History of the Montessori Method of Education

Dr. Maria Montessori (1870-1952) was the first woman physician in Italy.  She also had a degree in biological anthropology which honed her powers of meticulous observation and formed the basis of her system of education.  She was not trained as a teacher, although she did take some education classes so that she could observe the schools of the time.  This freed her up to study how children learn, in a detached and rational manner.  Her talent was to see children as they really are, not as adults think they are or ought to be.

Her first job was the director of a residential institute for developmentally delayed children who, because of superstition and shame in those days, were ostracized from their families. Believing that these children might be capable of some learning, she developed diagnostic and teaching materials based on the work of Itard and Sequin (researchers and educators) and continued to observe and experiment.  Many of these children were eventually able to pass the state exams.  Montessori remarked, “If these children are able to do so well, then typical children must surely be capable of achieving so much more.”

In January 1907 Montessori was asked to supervise fifty 3 to 7-year-olds who were running wild in the slums of San Lorenzo, a district of Rome.  She was given a room in a tenement building and one unqualified teacher.  She provided the children with some toys and her diagnostic materials (the basic sensorial materials) to give them more to play with. In time the children discarded the toys and go the diagnostic materials out of the cupboard on their own.  Over time more sensorial materials were added, using what was at hand (the color tablets are based on cards of colored embroidery thread).  Montessori taught them life skills, even how to blow their own noses.  They were excited to learn and progressed by leaps and bounds, even learning to read and write.  Montessori introduced child-sized tables and chairs, which were unknown at that time.  This whole phenomenon of children working at their own pace, using materials selected for their abilities and designed to stimulate independent exploration was new.  To see children’s natural curiosity satisfied and begin to experience the joy of discovering the world about them sparked worldwide interest.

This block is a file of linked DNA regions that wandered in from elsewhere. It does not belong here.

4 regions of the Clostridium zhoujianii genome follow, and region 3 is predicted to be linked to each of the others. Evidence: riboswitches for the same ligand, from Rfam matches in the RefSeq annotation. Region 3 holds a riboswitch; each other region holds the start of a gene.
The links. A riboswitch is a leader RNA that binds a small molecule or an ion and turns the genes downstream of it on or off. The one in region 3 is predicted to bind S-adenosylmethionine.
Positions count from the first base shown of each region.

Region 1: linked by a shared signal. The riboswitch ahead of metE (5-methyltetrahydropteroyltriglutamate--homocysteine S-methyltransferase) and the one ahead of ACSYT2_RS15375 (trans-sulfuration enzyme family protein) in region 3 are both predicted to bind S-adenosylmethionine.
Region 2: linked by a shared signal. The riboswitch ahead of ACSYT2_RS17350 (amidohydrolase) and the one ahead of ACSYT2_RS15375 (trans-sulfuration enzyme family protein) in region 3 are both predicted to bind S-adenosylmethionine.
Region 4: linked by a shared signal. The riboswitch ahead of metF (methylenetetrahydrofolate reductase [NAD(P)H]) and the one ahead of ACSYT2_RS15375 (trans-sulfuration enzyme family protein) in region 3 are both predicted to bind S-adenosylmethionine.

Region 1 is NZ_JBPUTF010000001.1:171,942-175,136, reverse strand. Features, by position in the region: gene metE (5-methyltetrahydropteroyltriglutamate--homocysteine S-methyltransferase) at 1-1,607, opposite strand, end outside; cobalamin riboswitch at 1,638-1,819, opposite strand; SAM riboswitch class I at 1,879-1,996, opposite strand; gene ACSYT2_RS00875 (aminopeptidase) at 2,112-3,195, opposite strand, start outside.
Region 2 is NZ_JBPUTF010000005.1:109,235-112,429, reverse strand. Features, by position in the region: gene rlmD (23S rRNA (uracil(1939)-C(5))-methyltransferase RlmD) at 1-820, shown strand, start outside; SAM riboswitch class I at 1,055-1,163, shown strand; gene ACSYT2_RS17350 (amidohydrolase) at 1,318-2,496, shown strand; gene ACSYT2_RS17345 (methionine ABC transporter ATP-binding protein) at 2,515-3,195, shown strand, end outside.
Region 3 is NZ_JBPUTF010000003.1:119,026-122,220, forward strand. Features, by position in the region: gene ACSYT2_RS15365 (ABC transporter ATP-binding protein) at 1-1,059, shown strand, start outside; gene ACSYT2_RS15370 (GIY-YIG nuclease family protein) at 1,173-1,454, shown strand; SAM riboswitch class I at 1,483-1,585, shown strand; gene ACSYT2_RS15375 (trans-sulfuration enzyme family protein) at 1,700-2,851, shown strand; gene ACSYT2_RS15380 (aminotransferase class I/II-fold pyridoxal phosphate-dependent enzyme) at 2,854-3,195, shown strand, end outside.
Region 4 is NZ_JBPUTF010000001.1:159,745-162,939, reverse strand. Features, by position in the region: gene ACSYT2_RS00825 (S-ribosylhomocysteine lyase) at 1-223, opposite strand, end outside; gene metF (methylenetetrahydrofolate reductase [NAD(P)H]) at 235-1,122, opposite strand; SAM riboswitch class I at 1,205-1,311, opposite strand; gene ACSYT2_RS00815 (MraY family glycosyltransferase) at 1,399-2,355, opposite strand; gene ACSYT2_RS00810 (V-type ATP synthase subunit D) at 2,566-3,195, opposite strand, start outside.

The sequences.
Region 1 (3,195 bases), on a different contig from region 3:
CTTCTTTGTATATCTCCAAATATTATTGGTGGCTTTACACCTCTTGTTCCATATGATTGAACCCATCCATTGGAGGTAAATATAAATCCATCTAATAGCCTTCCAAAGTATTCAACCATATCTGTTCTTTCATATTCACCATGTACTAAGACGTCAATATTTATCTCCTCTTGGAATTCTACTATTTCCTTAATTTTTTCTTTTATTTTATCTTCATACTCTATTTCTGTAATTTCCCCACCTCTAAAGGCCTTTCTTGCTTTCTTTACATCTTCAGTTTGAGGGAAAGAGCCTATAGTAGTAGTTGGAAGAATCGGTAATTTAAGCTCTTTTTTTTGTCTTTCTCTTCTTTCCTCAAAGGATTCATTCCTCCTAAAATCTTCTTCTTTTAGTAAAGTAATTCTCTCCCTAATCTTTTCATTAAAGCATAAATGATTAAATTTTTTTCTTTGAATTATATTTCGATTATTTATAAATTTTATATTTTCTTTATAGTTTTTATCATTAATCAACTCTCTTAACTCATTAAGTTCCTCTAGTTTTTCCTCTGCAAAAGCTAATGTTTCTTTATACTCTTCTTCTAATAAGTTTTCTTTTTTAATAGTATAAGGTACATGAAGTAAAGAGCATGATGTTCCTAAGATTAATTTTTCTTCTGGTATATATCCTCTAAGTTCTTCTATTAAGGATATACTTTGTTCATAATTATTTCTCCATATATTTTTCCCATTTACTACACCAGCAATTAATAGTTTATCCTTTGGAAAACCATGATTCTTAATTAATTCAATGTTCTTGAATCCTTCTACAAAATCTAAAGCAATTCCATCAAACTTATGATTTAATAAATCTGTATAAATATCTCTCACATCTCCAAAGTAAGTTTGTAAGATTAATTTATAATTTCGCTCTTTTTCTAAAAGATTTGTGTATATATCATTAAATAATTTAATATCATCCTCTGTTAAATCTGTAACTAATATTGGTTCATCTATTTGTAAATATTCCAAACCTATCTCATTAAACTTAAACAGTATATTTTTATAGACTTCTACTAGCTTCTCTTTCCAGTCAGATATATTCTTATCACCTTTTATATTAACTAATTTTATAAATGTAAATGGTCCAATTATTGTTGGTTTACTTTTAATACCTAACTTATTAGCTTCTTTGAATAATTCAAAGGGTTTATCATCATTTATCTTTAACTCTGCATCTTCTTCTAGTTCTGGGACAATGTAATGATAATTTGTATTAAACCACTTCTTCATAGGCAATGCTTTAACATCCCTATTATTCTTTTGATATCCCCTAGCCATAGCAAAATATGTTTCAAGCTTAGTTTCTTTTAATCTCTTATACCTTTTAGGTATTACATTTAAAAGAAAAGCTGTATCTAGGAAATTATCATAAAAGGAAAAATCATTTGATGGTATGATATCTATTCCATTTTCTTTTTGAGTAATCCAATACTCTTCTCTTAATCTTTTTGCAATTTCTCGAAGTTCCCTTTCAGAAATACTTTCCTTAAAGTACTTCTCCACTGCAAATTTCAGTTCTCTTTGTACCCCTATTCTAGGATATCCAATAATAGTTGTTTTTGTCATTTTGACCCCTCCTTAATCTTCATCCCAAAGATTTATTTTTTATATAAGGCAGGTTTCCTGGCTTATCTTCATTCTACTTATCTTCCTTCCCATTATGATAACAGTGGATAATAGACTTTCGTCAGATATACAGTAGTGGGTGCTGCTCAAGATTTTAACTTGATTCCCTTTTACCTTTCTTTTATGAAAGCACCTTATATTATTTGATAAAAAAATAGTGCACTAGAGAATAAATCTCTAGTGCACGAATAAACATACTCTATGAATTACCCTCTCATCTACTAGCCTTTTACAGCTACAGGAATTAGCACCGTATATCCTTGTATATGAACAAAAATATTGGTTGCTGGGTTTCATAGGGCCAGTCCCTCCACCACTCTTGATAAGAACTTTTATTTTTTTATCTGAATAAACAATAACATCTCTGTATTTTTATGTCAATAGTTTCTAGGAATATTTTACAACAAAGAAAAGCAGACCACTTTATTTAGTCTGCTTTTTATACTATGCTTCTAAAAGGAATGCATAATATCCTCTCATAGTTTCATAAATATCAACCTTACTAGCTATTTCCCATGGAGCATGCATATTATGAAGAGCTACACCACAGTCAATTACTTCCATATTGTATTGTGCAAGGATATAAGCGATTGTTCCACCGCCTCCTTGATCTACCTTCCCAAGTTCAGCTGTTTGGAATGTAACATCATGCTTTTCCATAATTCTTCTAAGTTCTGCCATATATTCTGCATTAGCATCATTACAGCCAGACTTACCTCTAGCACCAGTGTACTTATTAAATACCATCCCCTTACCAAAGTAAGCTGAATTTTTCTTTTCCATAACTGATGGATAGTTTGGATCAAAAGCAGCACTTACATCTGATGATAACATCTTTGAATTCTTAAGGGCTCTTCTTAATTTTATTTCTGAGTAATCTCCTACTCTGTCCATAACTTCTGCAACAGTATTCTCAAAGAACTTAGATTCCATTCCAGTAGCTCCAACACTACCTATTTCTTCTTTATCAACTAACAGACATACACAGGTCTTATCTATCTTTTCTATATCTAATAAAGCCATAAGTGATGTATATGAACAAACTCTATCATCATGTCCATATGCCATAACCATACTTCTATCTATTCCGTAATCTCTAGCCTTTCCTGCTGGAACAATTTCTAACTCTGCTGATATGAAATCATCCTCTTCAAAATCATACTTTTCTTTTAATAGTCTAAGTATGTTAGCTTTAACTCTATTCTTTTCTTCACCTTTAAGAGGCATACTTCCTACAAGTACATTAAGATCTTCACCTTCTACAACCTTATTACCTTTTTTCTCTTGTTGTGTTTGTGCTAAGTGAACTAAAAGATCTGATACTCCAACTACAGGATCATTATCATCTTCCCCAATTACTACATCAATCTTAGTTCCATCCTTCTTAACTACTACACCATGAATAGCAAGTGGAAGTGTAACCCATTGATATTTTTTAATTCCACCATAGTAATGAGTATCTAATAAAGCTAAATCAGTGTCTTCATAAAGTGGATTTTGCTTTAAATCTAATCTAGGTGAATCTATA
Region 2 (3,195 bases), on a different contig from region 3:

Montessori noted that many children were frustrated by a lack of proper stimulation and inadequate opportunities to achieve.  She observed that children can have long attention spans when not interrupted.  They become happier and more self-controlled after a period of time in the orderly environment she had created, working with their hands and making their own discoveries. Here they were introduced to challenging tasks that not only absorbed their energies but also resulted in a sense of achievement.

This led Montessori to develop the planned system of education that bears her name.  Many Montessori schools were established during her lifetime and today there are thousands of private Montessori schools in the United States, hundreds of Montessori public school classrooms and countless Montessori schools operating throughout the world.

Principles of Montessori education:

  • Movement and cognition are closely entwined; movement can enhance thinking and learning.